Over the years, the USR team has been involved in scores of national sales meetings. We’ve learned there is a simple formula for how to run a great national sales meeting, and it starts with a great plan.
If you are in sales for a large or mid-market organization, you’ve probably participated in, led, or organized a national or regional sales meeting at some point in your tenure. Members of the USR team have participated in hundreds of national sales meetings or regional ones as participants, sales leaders, and facilitators, and we have had a wide range of experiences from truly great to downright awful. Following are some common experiences that we and other salespeople have in national sales meetings:
- You arrive at your national sales meeting, full of expectations for a lot of networking with your peers and some motivational talks, only to be locked in hotel conference rooms and flogged with PowerPoint slides for two days. You leave exhausted, unmotivated, and you don’t know your peers any better than when you arrived.
- Your sales meeting is full of motivational, aspirational talk, but it lacks any connection to the mission you and your peers are paid to complete. While there is a lot of talk about the organization’s future vision, there is very little discussion of how you will get there, what your role will be, or what new resources will be made available to you. You leave somewhat motivated, but you haven’t a clue what you are supposed to do differently as a result of your participation in the national sales meeting.
- You arrive at the event, and from the time you arrive at the hotel or meeting site, it is not clear where you are supposed to be, who you are supposed to spend time with, what you are supposed to do, and the meeting logistics have clearly not been well planned. You participate in the meeting to the best of your ability, but you leave the national sales meeting feeling disrespected and that your time has been wasted. Who arranged this disaster?
- Well before the meeting, you receive clear communications about the meeting logistics and what is expected of you before, during, and after the meeting. You arrive at the meeting crystal clear about why you are here, and you leave the meeting with a clear call to action that makes total sense to you. You feel like an important part of the organization’s plan to achieve something great this year, and you are totally energized to do your part.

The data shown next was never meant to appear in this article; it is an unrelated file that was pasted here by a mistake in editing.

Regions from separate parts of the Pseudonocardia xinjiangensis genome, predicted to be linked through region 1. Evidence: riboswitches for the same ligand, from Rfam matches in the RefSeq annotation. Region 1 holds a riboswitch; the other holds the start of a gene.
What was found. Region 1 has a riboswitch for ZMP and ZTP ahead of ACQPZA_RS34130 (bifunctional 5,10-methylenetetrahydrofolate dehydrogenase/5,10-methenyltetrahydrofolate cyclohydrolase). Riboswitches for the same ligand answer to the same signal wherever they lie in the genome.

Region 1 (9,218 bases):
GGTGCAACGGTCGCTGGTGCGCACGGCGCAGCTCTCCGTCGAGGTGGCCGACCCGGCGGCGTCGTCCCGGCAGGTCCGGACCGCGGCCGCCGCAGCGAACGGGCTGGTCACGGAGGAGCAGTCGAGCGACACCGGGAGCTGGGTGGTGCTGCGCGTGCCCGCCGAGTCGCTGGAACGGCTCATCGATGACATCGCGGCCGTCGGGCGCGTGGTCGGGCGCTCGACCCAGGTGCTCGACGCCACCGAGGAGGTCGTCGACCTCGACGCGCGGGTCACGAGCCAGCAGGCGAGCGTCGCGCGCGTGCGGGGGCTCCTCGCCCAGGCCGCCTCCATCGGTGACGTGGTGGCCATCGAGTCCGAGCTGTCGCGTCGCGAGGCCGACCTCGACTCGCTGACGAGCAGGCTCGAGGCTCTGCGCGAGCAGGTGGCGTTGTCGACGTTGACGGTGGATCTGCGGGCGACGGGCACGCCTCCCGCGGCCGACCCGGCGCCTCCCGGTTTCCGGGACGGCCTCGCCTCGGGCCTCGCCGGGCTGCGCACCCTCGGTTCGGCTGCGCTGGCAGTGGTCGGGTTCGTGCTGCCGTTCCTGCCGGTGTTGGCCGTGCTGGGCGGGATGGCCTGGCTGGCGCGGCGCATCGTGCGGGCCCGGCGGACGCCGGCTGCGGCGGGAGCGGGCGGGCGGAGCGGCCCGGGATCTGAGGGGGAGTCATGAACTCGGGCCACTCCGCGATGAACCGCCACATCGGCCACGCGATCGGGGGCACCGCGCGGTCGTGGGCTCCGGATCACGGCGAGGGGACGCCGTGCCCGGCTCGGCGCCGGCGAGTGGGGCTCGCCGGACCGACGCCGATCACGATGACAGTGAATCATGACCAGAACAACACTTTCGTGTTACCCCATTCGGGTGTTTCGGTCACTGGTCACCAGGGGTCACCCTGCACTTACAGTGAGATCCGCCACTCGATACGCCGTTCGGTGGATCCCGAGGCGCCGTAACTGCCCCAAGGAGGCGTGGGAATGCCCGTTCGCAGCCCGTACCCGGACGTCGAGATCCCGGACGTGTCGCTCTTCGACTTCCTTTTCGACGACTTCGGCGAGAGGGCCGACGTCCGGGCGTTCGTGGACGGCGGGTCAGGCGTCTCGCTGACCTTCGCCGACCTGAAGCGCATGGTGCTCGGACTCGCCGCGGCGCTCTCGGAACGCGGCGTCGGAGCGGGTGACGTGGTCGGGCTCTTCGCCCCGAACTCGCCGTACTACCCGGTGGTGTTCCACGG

You may likely have experienced some or all of these types of meetings, and there are countless other examples that we could offer to illustrate just how great or downright awful a national sales meeting can be. Ultimately, the point of this post is that an organization has a choice every time it schedules a national sales meeting or a regional event. That choice boils down to, “How thoughtful will we be about this event?”
Over the years, we’ve helped dozens of clients plan and execute great national sales meetings. When helping our clients plan national sales meetings, we challenge their thinking with important questions like…
- What is the really important business outcome you have to achieve this coming year?
- What is your strategy for achieving that outcome, and how are you planning to explain that strategy to your salespeople?
- What new information do you plan to share with your audience? What do they really need to know, and how do you want them to experience that message?
- What conclusions do you want sales people to draw? What new or different actions do you want them to take?
- What kinds of speakers or facilitators will you need to ensure your people draw the right conclusions and commit to the right actions?
Are you planning a national sales meeting in the coming months? Are you concerned at all about the possibility of giving your salespeople a less-than-excellent experience at your upcoming national sales meeting? Would it help to have a conversation with someone who knows how to plan and execute a great national sales meeting?
If so, then please either contact us by visiting our “Contact Us” page, or email firstname.lastname@example.org for a consultation. We will prepare a plan for you that you can carry out on your own or with our help. Together, we can put an end to bad national sales meetings!